Cheap yet very effective CPU cooler. The fan started failing after a few years and required replacement, which isn't that surprising given that it's a cheap fan. It was kind enough to warn me about the problem well in advance via an obnoxious noise from the failing fan, which is considerably better than the fan dropping dead out of nowhere. The included thermal paste is decent. I reapplied the thermal paste after several years due to some concerns about the quality of aging heat-stressed paste and the dubious quality of my initial application of thermal paste to the CPU - I shouldn't have bothered, as there was no difference in temps afterwards. Overall, probably the best bargain CPU cooler out there for your money.

Storage

This isn't a very good hard drive. It clicks alarmingly during operation, it's rather slow, and after four years of relatively light use, it's exhibiting early warning signs of potential drive failure.

Storage

This is a pretty good hard drive. It's reasonably fast, has survived my Hackintosh's attempt to murder it with load/unload cycles (almost 379,000 cycles to date, almost all of which had rapidly accumulated during the initial period of ownership during which I was stupid enough to keep "Put hard disks to sleep when possible" enabled - the SMART value is at 1 with a threshold of 0!), and so far it seems to still be performing reasonably well after four years of abuse. Seagate has a bit of a reputation for crappy drives, but this seems to have been one of their decent models.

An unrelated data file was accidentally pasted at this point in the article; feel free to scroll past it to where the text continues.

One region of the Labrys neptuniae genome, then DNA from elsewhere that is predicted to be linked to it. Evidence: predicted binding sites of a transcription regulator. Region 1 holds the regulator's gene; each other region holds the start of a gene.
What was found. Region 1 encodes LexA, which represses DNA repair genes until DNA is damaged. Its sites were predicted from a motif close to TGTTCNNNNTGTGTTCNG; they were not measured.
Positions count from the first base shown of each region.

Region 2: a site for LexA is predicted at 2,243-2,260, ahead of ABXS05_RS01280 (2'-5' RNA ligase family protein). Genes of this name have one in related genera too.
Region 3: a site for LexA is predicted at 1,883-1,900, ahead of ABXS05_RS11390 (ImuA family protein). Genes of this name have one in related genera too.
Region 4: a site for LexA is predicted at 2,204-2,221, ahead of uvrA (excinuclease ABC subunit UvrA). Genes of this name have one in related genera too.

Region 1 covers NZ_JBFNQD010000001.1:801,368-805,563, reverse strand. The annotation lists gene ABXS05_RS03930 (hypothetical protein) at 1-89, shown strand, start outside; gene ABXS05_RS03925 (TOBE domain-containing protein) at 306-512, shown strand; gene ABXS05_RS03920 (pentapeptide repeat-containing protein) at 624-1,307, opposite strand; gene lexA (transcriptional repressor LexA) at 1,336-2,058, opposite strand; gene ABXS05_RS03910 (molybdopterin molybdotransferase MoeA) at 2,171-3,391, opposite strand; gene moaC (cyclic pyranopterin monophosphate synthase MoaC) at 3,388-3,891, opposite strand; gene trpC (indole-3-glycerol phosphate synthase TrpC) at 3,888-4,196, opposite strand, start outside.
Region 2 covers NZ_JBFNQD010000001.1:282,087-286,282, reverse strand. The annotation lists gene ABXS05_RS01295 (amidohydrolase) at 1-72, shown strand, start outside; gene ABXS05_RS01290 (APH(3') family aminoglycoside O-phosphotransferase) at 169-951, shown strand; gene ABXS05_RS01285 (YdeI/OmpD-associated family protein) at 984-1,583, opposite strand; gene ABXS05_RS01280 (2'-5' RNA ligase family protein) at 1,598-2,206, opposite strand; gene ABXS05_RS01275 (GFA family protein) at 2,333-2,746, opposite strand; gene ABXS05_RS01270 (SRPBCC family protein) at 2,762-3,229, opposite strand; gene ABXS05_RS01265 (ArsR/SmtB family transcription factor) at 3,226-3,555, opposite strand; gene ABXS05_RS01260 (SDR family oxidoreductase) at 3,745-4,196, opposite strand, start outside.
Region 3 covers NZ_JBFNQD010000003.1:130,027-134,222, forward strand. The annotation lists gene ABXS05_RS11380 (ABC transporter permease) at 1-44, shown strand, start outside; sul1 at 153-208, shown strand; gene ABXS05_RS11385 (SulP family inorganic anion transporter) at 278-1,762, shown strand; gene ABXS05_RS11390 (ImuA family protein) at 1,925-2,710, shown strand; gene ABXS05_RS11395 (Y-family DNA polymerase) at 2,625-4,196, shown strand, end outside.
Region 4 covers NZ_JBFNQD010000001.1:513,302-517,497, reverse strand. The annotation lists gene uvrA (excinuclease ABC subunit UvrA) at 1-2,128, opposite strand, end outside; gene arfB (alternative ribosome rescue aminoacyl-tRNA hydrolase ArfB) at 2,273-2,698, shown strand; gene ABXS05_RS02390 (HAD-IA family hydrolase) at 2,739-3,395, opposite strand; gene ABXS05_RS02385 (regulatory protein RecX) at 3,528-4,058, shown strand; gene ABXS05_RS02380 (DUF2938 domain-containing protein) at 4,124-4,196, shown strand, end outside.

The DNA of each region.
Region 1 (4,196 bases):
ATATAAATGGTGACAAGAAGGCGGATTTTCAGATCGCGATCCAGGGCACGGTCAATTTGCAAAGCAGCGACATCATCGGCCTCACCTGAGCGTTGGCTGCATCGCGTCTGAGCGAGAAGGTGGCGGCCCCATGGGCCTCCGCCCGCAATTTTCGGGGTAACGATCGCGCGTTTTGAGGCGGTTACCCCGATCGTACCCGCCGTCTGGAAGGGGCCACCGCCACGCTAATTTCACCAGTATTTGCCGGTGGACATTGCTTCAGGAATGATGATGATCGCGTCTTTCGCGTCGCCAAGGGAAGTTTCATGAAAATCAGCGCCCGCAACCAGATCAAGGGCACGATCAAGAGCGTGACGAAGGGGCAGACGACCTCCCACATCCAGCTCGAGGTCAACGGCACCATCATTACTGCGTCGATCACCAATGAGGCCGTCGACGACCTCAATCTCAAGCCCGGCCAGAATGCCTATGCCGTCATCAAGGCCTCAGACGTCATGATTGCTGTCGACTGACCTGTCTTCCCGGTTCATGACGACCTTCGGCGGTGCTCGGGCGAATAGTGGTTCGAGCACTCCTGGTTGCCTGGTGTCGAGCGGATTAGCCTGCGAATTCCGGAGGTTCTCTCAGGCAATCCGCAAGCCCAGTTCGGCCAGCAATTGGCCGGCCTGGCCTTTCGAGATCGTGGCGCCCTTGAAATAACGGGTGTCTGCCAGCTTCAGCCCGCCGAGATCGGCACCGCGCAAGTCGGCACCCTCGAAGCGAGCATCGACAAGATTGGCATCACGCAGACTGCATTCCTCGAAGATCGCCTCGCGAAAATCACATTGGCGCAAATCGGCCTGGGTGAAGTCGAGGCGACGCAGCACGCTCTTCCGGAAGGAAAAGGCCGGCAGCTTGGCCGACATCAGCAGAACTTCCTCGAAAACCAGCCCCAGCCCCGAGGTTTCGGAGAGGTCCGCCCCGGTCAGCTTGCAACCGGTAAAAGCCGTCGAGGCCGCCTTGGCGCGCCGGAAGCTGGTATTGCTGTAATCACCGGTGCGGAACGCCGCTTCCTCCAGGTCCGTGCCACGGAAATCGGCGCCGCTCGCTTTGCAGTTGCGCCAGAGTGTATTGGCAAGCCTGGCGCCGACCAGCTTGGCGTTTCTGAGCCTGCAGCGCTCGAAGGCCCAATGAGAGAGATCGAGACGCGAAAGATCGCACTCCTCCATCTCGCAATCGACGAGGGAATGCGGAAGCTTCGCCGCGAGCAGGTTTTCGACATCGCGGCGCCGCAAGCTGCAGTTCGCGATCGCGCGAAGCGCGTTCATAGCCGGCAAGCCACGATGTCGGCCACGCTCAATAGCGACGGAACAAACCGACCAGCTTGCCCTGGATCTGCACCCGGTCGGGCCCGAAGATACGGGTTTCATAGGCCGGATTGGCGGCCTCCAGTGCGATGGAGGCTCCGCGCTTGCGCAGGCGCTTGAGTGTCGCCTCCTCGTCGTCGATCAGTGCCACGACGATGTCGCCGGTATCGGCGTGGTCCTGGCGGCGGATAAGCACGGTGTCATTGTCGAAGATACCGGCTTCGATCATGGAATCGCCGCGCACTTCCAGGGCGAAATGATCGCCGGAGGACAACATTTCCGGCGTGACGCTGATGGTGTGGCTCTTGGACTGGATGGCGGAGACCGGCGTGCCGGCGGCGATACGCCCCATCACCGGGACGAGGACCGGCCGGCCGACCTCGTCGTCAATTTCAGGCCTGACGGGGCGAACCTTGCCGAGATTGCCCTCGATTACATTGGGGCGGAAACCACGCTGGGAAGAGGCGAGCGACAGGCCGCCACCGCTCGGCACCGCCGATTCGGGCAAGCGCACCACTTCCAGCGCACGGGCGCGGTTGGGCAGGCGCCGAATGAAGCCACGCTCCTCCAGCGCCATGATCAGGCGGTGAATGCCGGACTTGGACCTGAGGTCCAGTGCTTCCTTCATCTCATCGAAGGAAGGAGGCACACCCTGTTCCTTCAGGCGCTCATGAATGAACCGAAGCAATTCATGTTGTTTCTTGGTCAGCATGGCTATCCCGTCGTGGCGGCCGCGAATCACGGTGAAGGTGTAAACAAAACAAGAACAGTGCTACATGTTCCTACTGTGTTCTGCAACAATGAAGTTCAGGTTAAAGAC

Storage

This is essentially the Cadillac of hard drives, a super high end datacenter-grade drive with a five year warranty at a bargain price (relative to what it is). It's not helium filled despite what the marketing materials may lead you to believe (you'd need to step up to the 8 TB model or higher for that), but it has excellent performance characteristics nonetheless. There are some minor intermittent bouts of clicking from time to time - this is normal according to WD's site, and it's not the alarming kind of clicking associated with a failing drive as it's more of a deeper and far less frequent noise. Read/write performance is very good for a HDD, but a SSD will always beat it. This isn't the drive to get if you just need dirt-cheap storage (there are cheaper consumer-grade 6 TB drives out there), but it's definitely the drive to get if you need something that's very high quality. While this is technically optimized for use in RAID arrays, it works perfectly well as a standalone drive.

Video Card

The G1 Gaming series of Gigabyte cards continues to deliver stunning results when overclocked. I had a G1 970 before this card, and it was great. This card is even better. Two full 8-pin power connectors give plenty of power for BIOS mod overclocks, and the upgraded Windforce cooler on this beast easily handles the heat produced at 1506.5 MHz / 7700 MHz / 1.275 V with a super-high custom TDP & power target. Very satisfied as always with Gigabyte's products. This is my third Gigabyte video card, and I don't see any reason to ever change manufacturers in the future - Gigabyte seems to always surpass the others.

Case

This is a superb case that can handle a wide variety of different use cases. It is a little tight if you have a lot of hard drives and a very long video card - my G1 Gaming GTX 980 just barely fits when the upper hard drive cage is in - but I still got it in there. The vent on the bottom of the case is unfortunately partially covered by my PSU, so I can't fit a fan onto it, but I think that's my PSU's fault. The front panel IO is excellent, although the headphone jack eventually became unreliable after several years of abuse. The front panel fan controller is very useful. The soundproofing on this case is excellent, and the included fans are well above average, although unfortunately you only get two of them with the case. The case is well built and sturdy. There are removable dust filters on the PSU intake and the front panel hard drive intake - these have kept quite a lot of dust out of my case! Overall, I am extremely happy with this case.